I view this as a very good thing. As we pursue further research
and broader application of Risk Parity, we’d like to correct a few more
misconceptions on Risk Parity.
Fallacy 1: Risk Parity is a strategy that leverages the bond portion
of the portfolio to extend duration. This is a convenient operational
argument, however, it gives the wrong notion that one can attribute
overall portfolio leverage to some specific components. The correct way
to view Risk Parity portfolios with targeted risk is that we build the
most efficient mix of assets with Risk Parity and then scale portfolio
risk up or down by changing portfolio leverage.
Fallacy 2: Without limit the more asset classes the merrier. Herein,
is a misconception about diversification, in general.. For example, one
might be tempted to add other asset classes, such as high yield debt,
emerging markets debt, or real estate. These asset classes are already
highly correlated with equities, especially so during market crises.
The fundamental reason behind this is that they all have significant
exposure to downside risk of global economic growth. They tend
to suffer large losses together with the equity market, offering no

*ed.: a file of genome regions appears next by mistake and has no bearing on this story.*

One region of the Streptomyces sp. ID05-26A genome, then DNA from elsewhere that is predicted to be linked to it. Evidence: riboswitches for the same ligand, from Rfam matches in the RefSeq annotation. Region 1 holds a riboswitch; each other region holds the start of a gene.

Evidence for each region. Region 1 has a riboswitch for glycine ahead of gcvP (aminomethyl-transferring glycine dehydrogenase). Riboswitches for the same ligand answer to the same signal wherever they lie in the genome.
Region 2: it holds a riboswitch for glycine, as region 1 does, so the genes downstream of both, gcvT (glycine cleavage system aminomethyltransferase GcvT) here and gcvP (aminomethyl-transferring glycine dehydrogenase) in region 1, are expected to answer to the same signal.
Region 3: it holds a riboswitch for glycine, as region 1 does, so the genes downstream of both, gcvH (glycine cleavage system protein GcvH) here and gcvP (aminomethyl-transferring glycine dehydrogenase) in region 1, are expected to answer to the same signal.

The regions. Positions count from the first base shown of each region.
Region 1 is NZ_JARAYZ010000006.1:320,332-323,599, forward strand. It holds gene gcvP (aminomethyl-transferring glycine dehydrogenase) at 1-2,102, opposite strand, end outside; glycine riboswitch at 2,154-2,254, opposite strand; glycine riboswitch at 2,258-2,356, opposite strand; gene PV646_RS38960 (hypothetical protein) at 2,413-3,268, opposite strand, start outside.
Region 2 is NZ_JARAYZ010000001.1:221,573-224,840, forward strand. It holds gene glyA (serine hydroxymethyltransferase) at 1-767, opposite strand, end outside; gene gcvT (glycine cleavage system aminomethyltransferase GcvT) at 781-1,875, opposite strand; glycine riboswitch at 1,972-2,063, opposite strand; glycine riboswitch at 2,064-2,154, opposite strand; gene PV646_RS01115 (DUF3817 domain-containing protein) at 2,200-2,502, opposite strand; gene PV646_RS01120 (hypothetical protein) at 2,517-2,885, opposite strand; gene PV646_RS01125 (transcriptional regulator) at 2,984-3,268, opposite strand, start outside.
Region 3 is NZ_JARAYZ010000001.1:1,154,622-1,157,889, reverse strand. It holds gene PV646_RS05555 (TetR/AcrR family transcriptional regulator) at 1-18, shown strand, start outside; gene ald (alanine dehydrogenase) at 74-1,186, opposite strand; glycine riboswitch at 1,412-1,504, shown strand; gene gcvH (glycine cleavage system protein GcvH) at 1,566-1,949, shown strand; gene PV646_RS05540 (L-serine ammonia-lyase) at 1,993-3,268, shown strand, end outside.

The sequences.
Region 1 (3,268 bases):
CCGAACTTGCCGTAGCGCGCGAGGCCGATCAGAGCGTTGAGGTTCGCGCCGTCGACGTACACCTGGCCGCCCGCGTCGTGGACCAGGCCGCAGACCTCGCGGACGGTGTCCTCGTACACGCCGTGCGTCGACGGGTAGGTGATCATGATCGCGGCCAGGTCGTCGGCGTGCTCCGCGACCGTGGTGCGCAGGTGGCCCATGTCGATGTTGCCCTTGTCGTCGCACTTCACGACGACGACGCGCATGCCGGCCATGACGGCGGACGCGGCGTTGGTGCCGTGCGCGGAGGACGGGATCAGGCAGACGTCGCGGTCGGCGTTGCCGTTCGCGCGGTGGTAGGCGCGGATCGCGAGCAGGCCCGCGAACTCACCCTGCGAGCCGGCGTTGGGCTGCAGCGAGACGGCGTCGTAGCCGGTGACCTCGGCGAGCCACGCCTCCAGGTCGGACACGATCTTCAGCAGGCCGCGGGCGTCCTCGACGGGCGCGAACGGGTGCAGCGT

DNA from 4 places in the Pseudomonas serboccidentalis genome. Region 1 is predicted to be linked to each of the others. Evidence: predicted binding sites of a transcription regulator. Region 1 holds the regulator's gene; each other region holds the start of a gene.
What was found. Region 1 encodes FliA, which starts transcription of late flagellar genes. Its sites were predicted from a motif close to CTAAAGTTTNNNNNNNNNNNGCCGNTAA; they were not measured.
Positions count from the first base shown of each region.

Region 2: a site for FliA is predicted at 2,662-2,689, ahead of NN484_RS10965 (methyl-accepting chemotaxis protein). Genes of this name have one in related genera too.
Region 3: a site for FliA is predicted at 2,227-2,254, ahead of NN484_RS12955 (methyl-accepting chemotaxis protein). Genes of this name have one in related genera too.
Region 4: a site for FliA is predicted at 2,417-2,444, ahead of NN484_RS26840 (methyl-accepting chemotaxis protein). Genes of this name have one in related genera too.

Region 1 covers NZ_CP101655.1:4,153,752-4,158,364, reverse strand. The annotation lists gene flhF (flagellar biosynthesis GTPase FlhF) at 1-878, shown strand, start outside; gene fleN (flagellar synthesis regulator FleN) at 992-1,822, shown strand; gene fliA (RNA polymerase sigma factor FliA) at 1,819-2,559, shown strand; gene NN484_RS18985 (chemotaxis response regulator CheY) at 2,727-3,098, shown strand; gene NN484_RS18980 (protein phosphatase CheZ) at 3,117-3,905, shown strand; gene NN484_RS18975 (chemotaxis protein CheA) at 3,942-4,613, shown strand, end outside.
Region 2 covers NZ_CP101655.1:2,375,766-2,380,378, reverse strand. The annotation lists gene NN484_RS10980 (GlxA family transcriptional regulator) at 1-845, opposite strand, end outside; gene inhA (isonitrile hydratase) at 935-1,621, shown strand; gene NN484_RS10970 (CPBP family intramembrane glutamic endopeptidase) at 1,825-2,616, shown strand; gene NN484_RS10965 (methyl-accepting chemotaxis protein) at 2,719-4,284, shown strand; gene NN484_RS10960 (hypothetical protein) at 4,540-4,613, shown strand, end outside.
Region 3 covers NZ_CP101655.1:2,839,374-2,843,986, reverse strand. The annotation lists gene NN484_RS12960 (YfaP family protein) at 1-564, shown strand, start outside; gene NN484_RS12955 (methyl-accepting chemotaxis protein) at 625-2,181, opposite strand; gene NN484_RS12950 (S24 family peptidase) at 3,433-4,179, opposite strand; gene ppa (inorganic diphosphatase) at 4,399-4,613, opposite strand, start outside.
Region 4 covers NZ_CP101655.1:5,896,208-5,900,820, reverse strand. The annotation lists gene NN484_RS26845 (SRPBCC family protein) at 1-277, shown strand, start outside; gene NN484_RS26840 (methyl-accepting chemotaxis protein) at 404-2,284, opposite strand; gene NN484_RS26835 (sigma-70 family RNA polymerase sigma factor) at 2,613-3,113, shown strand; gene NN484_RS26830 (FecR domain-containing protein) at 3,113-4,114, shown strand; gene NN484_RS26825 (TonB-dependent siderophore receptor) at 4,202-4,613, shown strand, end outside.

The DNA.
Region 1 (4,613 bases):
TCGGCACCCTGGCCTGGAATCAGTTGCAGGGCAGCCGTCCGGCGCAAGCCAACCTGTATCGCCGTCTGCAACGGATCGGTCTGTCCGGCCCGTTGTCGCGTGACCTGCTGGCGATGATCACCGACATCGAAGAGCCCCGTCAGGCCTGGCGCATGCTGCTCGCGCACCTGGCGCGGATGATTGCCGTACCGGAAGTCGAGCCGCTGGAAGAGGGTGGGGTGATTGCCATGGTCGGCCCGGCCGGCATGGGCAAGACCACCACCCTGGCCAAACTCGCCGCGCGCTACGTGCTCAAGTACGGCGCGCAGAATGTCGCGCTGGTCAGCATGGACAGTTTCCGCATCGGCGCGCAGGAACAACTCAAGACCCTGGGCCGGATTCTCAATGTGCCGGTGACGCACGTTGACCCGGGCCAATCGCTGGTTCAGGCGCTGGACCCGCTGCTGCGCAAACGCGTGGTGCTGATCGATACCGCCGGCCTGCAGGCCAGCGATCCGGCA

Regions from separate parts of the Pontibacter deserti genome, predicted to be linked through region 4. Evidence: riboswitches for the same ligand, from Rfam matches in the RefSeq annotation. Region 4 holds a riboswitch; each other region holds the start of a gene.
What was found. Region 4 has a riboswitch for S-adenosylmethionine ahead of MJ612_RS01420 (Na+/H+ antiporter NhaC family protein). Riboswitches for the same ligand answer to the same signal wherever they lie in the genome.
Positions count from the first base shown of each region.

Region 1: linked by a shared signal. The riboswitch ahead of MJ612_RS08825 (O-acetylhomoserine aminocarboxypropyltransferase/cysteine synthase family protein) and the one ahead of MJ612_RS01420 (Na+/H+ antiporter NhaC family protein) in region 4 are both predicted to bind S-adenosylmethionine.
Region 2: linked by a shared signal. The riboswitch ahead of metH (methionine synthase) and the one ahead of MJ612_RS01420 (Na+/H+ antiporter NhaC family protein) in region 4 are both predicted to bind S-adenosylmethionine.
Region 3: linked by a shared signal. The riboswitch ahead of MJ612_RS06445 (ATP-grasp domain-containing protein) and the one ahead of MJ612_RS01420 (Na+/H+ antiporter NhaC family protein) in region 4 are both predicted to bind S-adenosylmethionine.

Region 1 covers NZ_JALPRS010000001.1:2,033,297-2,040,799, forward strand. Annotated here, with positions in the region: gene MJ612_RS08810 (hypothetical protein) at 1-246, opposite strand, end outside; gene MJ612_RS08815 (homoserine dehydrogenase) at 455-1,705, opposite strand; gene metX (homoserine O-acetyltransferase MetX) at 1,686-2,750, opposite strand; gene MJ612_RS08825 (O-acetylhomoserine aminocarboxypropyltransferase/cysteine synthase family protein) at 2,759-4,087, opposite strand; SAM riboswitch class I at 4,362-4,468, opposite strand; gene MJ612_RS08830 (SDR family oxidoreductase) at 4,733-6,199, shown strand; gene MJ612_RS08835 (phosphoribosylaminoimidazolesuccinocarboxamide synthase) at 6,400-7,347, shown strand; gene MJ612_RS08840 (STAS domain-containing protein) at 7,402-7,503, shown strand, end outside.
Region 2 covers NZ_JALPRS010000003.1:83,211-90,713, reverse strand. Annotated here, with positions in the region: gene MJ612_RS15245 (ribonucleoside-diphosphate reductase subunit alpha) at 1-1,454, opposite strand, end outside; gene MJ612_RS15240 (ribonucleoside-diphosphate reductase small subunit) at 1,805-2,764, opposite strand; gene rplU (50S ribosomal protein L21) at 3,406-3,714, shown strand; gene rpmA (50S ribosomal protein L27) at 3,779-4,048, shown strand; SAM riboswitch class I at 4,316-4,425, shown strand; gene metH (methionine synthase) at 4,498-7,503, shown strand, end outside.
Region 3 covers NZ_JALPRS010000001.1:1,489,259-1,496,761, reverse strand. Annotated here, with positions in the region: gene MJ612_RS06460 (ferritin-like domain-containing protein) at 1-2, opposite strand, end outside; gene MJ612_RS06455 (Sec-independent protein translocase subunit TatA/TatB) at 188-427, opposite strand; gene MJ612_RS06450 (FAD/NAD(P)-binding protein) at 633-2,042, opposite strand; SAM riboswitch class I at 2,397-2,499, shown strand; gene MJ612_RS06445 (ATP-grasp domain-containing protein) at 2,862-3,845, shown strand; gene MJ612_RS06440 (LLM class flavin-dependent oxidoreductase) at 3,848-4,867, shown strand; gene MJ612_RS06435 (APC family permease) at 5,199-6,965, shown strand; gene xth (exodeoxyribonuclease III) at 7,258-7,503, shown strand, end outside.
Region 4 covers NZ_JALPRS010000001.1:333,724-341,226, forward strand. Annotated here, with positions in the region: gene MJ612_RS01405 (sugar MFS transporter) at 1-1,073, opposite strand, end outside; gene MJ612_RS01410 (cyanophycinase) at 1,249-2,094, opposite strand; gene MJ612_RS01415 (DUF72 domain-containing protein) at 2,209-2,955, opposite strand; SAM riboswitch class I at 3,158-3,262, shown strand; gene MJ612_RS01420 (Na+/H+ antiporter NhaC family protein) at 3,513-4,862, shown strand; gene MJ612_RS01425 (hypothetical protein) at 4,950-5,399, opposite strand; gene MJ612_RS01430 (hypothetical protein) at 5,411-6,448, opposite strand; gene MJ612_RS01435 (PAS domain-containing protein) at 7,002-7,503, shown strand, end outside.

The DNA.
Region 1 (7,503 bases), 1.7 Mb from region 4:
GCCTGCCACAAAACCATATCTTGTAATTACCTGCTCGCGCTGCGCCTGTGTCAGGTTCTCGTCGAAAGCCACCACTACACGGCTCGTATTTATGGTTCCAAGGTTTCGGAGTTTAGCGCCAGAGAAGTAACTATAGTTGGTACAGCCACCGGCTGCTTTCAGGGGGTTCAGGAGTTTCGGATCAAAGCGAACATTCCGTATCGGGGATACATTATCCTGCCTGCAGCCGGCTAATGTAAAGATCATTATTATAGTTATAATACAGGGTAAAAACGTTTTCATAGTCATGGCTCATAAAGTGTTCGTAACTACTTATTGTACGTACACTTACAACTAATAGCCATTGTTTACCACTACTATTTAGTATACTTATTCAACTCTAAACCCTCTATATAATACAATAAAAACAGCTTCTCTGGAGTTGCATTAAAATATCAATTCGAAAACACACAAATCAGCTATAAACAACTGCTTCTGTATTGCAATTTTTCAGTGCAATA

downside protection, while giving a false sense of diversification.
We believe that the Risk Parity Portfolios are well suited to meet
the needs of institutional investors. Investors must seek better alpha
sources as well as extract higher returns from their existing market
exposures in order to make up for significant portfolio shortfalls.
For many investors, the beta risk actually represents the majority
of their total risk budget. This element of portfolio construction is
unlikely to change as plans rebalance into risky asset classes to recover
asset values. The Risk Parity Portfolios provide a more efficient
alternative to traditional asset allocation in that they: 1) limit the
risk of overexposure to any individual asset class; 2) simultaneously
provide ample exposure to all of them; and 3) eliminate extraneous
allocations that do not provide additional risk diversification. With
Risk Parity portfolios, investors know that the diversification, along
with a required rate of return that they seek, is embedded in the risk
allocation of their efficient market portfolio. l
For more information, please contact Robert Job, CFA, Head
of Business Development, PanAgora Asset Management at 470
Atlantic Ave, 8th Floor, Boston, MA 02210 or firstname.lastname@example.org
or (617) 439-6359.
Assume stock and bond returns have an annual standard deviation of 15%
and 5%, respectively. Then, in terms of variance, stocks are nine times riskier
than bonds. Now, imagine we have six stock units of size 9 and four bond
units of size 1 in two separate baskets. In total, we have an equivalent of 58
units (i.e., ( 6 x 9) + ( 4 x 1)), of which 54 are from stocks. Fifty-four out of
58 is about 93%.
See Qian, Edward, E., “On the Financial Interpretation of Risk Contribution:
Risk Budgets Do Add Up.” The Journal of Investment Management, Fourth
Qian, Edward, E., “Risk Parity Portfolios”. PanAgora Asset Management,